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  • By MORTON J. MARCUS

    How’s business? “Wonderful,” is the answer you’ll probably get from those who only know the stock market continues to rise. 

    How is business in Indiana or in your sector of the economy? That answer is often hard to find. 

  • By PETE SEAT

    INDIANAPOLIS - South Bend Mayor Pete Buttigieg is having a moment. Amid comparisons to former President Barack Obama and an impressive on-the-ground grassroots organization, he has firmly supplanted the septuagenarian crowd to cement his status in the top tier of the Democratic race for president. Of course, he’s had several of these “moments” in the past several months.Each saw his stock rapidly rise and then fall back down to Earth. But no matter how many “moments” come his way between now and the Iowa caucuses, he still faces the same obstacle on his path to the nomination that he has faced all along. And, no, it’s not his work for global consulting firm McKinsey and Company, or his tenure as mayor of South Bend, or the fact that he is in a same-sex marriage — although all of those have given Democratic primary voters pause to some degree in polls and focus groups. His actual fatal flaw is the same fatal flaw that felled Hillary Clinton’s campaign in 2008 and again in 2016: An inability to even feign empathy.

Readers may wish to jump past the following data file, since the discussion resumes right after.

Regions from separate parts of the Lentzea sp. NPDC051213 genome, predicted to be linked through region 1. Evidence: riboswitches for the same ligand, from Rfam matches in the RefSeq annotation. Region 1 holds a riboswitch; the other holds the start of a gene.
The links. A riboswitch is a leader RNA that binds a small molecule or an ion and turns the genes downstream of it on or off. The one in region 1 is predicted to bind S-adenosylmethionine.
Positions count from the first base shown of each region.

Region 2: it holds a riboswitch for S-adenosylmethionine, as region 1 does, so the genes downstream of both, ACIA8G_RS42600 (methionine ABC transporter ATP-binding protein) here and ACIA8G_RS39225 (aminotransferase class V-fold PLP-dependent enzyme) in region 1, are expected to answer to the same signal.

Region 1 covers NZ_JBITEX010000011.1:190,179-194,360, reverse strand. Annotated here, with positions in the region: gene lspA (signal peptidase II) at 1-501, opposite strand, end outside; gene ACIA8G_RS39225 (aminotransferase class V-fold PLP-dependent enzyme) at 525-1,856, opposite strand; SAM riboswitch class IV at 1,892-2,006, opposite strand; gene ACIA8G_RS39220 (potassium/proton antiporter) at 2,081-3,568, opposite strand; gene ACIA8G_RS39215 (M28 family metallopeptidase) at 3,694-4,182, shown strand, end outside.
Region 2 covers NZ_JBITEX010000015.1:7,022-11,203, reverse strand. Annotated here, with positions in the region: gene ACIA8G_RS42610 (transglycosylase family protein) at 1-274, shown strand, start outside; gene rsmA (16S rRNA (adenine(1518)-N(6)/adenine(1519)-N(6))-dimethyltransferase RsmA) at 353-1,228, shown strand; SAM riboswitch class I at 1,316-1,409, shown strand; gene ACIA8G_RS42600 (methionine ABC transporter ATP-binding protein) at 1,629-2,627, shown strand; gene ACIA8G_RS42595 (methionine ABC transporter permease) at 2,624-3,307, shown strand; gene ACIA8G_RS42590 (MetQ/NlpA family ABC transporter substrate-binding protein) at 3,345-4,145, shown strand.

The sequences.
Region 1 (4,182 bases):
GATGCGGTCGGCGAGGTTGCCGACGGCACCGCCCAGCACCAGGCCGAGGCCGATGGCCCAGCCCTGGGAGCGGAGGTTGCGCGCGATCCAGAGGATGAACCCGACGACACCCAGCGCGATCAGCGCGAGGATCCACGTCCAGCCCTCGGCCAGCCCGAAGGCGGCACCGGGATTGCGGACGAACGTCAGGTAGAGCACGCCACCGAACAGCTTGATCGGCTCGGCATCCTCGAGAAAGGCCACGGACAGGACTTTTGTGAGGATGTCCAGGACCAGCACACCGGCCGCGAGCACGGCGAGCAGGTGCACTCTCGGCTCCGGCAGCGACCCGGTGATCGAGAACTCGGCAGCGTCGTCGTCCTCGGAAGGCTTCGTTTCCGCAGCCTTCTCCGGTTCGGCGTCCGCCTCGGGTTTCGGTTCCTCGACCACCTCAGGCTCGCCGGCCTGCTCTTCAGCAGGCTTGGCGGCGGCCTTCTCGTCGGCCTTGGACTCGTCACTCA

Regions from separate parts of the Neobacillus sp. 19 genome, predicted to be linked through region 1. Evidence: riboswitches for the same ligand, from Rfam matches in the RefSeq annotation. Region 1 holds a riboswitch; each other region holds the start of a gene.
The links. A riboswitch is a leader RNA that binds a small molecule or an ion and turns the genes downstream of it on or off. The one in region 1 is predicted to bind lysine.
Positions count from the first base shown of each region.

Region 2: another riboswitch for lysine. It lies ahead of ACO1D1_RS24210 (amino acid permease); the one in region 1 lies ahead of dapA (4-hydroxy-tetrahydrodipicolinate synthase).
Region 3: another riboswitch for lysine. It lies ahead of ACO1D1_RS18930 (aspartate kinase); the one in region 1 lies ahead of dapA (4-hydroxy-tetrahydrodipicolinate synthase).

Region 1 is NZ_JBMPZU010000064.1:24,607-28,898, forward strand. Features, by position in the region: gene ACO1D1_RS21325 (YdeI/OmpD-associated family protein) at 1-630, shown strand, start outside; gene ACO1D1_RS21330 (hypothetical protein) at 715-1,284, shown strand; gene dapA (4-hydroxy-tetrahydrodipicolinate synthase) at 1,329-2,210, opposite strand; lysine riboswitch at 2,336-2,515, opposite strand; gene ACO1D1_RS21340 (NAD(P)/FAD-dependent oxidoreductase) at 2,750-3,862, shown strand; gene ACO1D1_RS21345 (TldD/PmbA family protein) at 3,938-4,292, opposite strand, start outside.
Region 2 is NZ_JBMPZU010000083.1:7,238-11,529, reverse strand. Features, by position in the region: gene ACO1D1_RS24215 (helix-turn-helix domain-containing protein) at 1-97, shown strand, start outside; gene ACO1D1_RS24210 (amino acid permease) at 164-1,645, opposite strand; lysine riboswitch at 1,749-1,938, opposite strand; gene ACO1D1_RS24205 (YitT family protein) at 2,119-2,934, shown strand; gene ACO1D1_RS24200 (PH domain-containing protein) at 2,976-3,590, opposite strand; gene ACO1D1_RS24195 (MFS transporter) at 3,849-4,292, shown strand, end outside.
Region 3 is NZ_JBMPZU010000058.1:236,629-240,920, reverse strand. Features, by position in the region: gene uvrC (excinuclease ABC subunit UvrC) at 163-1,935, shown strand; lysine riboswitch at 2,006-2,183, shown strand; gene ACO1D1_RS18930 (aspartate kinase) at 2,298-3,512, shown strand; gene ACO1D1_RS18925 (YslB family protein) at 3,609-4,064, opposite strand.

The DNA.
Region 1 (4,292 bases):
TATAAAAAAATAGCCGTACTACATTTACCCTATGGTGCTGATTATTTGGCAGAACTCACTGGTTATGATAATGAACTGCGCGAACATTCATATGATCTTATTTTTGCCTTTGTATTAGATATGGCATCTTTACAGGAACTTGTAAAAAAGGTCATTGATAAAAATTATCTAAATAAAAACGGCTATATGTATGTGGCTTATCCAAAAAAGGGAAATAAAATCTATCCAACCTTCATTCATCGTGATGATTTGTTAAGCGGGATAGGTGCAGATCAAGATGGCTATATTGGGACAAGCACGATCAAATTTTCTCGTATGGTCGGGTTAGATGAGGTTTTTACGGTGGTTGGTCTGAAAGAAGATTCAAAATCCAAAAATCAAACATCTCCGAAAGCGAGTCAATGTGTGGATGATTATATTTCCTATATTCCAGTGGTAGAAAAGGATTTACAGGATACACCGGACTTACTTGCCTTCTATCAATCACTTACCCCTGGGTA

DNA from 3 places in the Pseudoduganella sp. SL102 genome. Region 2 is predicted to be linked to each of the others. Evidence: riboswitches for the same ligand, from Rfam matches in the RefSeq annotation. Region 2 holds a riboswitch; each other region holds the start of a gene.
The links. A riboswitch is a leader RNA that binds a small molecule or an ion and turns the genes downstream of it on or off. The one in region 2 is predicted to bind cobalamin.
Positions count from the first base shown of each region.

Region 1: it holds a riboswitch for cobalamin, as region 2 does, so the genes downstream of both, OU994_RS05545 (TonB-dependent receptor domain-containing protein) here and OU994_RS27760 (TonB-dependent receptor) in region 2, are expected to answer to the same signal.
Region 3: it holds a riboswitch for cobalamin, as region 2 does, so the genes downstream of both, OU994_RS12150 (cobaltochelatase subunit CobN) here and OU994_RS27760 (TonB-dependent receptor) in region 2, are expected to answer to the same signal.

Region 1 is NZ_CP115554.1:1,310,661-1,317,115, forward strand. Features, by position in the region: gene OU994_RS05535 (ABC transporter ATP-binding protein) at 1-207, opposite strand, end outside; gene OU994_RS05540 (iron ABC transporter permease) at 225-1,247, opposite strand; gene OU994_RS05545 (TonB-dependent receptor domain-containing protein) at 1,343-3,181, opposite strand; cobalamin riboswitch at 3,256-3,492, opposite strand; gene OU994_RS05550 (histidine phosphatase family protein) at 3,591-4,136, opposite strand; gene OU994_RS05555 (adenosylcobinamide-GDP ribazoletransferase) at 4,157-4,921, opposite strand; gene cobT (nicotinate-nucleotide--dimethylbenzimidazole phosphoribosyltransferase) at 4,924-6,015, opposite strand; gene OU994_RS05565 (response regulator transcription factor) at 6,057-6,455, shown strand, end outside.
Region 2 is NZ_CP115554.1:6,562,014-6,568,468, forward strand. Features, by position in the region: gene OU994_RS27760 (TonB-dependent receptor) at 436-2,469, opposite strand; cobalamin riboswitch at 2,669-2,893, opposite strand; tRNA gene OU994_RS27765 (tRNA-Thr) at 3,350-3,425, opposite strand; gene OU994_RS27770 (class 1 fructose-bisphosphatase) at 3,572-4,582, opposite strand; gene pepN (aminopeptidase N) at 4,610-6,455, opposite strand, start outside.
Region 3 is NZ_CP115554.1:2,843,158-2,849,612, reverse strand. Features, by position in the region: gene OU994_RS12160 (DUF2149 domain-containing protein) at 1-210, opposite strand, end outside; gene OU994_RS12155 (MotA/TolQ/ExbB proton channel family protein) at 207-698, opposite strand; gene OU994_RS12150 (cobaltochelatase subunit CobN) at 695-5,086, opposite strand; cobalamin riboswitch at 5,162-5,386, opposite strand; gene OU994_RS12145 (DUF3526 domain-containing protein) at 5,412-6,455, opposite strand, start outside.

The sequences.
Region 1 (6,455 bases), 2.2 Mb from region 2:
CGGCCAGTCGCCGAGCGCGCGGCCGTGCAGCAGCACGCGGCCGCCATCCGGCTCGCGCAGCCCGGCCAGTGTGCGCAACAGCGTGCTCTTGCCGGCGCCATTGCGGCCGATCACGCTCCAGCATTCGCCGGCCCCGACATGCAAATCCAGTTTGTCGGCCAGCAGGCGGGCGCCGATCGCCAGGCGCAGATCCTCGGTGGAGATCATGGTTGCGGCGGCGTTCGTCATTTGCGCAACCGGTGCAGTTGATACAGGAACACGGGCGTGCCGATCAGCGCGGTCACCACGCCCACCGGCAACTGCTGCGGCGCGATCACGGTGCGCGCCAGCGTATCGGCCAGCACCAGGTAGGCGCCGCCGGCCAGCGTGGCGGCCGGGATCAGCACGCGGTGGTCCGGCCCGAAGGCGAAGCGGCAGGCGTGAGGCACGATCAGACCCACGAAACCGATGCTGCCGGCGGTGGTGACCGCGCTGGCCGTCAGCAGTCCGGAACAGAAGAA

• By TREVOR FOUGHTY

    INDIANAPOLIS - With the House readying an impeachment vote for President Trump and Watergate analogies everywhere, it seems worthwhile to revisit a piece I wrote in August 2018. In it, I used historical data to show that in the modern era, national waves which favor the Democratic Party don't typically wash ashore in Indiana. But that came with an important caveat: "...[R]ecent Democratic waves that upended Washington – with the exception of the Watergate-fueled wave in 1974 – haven’t translated to Indianapolis." This raises the question: If the Trump impeachment proceedings play out like the Nixon proceedings, what does history tell us to expect in 2020? Well, the past can be a good guide for understanding where the present might be taking us, but only in a probabilistic sense. We can't use it to predict what's going to happen in 2020, but we can take a closer look at 1974 to understand exactly how the impeachment proceedings and resignation of Nixon impacted Indiana elections. That might tell us how likely we are to be heading towards a similar scenario, or at least what it would take to come close to recreating it here. We'll start with the big picture, and then drill down into individual races. Unlike 2020, 1974 was a midterm election year. We know that midterms tend to be bad for the party that controls the White House (especially in second terms, as 1974 was). Usually, the president's party loses seats in Congress, and it's not a coincidence that five of the seven national waves we've seen in the past 50 years have been in midterm election years (1974, 1982, 1994, 2006, 2010).For various reasons, presidential election years are less susceptible to waves, and tend to happen only when there is an overwhelming sense that America is headed in the wrong direction (1980 and 2008).